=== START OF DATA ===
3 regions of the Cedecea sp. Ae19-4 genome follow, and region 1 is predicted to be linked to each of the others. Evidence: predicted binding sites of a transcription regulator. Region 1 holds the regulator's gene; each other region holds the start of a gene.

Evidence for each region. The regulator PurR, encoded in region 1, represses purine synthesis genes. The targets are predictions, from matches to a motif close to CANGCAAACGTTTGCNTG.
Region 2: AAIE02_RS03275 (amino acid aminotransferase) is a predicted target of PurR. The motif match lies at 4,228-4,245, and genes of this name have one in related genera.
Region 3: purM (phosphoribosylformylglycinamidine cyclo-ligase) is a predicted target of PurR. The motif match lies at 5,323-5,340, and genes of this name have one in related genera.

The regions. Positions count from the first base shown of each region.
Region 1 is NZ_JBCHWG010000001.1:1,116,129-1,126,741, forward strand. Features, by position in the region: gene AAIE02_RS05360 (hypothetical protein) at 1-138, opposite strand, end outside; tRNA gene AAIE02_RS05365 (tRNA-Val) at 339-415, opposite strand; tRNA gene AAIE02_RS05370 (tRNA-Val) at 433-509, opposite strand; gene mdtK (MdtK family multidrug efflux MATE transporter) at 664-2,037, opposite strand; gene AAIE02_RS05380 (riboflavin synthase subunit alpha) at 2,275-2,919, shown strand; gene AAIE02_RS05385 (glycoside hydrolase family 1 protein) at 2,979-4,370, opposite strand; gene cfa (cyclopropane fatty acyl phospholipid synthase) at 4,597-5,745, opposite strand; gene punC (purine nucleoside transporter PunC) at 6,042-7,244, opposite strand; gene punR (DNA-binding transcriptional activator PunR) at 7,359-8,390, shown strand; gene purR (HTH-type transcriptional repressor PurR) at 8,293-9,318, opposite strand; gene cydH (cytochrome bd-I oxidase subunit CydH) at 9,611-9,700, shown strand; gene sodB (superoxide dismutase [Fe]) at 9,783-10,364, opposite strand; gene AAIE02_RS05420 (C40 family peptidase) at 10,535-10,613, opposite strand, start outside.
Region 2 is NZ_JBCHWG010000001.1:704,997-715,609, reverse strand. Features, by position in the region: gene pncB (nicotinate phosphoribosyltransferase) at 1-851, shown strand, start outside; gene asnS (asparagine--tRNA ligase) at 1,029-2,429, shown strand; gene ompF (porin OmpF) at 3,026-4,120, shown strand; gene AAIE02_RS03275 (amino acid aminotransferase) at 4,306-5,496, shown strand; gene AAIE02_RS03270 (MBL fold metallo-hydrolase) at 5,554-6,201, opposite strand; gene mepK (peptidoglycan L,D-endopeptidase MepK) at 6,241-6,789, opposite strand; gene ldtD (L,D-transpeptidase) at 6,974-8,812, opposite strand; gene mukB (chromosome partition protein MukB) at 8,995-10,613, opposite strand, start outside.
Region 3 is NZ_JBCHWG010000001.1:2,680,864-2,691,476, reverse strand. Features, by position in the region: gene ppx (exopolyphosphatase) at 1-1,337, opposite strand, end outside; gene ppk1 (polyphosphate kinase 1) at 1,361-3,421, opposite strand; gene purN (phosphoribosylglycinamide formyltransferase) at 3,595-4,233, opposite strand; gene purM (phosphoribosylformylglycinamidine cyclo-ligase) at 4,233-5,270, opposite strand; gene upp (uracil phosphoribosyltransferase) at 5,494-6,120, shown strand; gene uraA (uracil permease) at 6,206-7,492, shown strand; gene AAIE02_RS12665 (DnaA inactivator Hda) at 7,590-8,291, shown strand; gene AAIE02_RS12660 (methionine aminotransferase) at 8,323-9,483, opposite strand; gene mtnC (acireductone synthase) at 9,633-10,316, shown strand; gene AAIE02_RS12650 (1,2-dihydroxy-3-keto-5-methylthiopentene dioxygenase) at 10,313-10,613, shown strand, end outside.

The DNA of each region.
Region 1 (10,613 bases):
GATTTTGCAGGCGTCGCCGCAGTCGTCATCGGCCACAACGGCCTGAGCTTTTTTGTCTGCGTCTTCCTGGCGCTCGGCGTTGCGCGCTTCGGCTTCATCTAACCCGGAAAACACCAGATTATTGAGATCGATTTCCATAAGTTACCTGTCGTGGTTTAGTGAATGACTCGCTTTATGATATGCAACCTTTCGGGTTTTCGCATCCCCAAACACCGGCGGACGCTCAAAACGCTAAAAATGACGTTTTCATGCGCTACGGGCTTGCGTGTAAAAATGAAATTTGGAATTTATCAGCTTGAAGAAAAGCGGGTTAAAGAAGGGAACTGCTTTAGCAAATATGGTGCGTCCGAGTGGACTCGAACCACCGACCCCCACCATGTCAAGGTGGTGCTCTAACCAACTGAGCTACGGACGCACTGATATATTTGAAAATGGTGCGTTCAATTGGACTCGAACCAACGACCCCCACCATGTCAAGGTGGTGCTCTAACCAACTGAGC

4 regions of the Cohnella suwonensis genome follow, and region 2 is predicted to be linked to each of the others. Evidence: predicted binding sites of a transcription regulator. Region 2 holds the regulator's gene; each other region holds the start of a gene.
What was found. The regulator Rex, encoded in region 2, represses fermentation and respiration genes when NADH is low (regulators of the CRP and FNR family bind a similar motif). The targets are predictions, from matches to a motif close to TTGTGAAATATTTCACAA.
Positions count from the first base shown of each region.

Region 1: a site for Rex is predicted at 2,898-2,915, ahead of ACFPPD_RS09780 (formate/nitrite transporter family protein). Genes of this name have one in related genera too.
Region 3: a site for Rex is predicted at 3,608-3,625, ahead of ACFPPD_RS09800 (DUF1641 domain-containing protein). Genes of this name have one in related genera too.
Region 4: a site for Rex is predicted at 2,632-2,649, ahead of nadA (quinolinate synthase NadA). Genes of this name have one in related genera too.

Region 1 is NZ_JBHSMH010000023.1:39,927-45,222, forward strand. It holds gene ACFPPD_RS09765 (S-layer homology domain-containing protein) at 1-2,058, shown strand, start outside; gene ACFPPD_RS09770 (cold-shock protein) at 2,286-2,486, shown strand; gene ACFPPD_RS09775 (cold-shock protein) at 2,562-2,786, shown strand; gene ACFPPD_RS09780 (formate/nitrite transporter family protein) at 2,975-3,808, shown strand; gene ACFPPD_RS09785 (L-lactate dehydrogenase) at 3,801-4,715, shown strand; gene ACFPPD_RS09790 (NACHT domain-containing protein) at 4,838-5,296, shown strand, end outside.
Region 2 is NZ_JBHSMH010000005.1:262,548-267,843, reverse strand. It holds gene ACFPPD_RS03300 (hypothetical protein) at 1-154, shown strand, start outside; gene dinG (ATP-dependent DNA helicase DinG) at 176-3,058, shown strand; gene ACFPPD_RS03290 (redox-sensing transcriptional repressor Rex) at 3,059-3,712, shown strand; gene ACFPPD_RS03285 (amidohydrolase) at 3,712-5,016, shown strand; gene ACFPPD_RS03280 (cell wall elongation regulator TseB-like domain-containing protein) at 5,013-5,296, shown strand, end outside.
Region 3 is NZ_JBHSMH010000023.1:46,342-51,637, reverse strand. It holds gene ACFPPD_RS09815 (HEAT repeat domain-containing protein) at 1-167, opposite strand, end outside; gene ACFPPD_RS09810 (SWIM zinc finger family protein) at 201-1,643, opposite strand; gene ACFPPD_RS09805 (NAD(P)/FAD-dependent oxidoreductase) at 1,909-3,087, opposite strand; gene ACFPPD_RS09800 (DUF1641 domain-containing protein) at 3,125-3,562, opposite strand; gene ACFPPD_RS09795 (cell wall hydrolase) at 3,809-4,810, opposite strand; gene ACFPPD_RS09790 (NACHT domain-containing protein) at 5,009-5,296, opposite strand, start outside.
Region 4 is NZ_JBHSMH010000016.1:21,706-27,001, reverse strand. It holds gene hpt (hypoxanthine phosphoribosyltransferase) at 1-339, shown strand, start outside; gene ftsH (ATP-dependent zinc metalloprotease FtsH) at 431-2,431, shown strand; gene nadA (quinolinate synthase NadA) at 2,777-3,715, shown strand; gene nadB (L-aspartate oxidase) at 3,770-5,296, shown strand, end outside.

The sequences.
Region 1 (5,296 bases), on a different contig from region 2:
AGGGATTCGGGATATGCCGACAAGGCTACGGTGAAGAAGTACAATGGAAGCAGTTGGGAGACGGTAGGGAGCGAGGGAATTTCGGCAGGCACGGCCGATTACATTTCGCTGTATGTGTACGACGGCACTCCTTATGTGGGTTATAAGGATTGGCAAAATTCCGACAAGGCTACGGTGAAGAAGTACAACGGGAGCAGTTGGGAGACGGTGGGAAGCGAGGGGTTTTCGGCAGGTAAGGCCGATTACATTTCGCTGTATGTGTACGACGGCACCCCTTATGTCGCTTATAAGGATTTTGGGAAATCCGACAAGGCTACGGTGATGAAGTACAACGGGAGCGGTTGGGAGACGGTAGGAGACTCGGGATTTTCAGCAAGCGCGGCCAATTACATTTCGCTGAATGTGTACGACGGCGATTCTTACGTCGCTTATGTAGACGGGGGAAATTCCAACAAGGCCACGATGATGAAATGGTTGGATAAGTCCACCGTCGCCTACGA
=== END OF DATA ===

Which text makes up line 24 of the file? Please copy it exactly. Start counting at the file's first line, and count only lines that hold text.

AGGGATTCGGGATATGCCGACAAGGCTACGGTGAAGAAGTACAATGGAAGCAGTTGGGAGACGGTAGGGAGCGAGGGAATTTCGGCAGGCACGGCCGATTACATTTCGCTGTATGTGTACGACGGCACTCCTTATGTGGGTTATAAGGATTGGCAAAATTCCGACAAGGCTACGGTGAAGAAGTACAACGGGAGCAGTTGGGAGACGGTGGGAAGCGAGGGGTTTTCGGCAGGTAAGGCCGATTACATTTCGCTGTATGTGTACGACGGCACCCCTTATGTCGCTTATAAGGATTTTGGGAAATCCGACAAGGCTACGGTGATGAAGTACAACGGGAGCGGTTGGGAGACGGTAGGAGACTCGGGATTTTCAGCAAGCGCGGCCAATTACATTTCGCTGAATGTGTACGACGGCGATTCTTACGTCGCTTATGTAGACGGGGGAAATTCCAACAAGGCCACGATGATGAAATGGTTGGATAAGTCCACCGTCGCCTACGA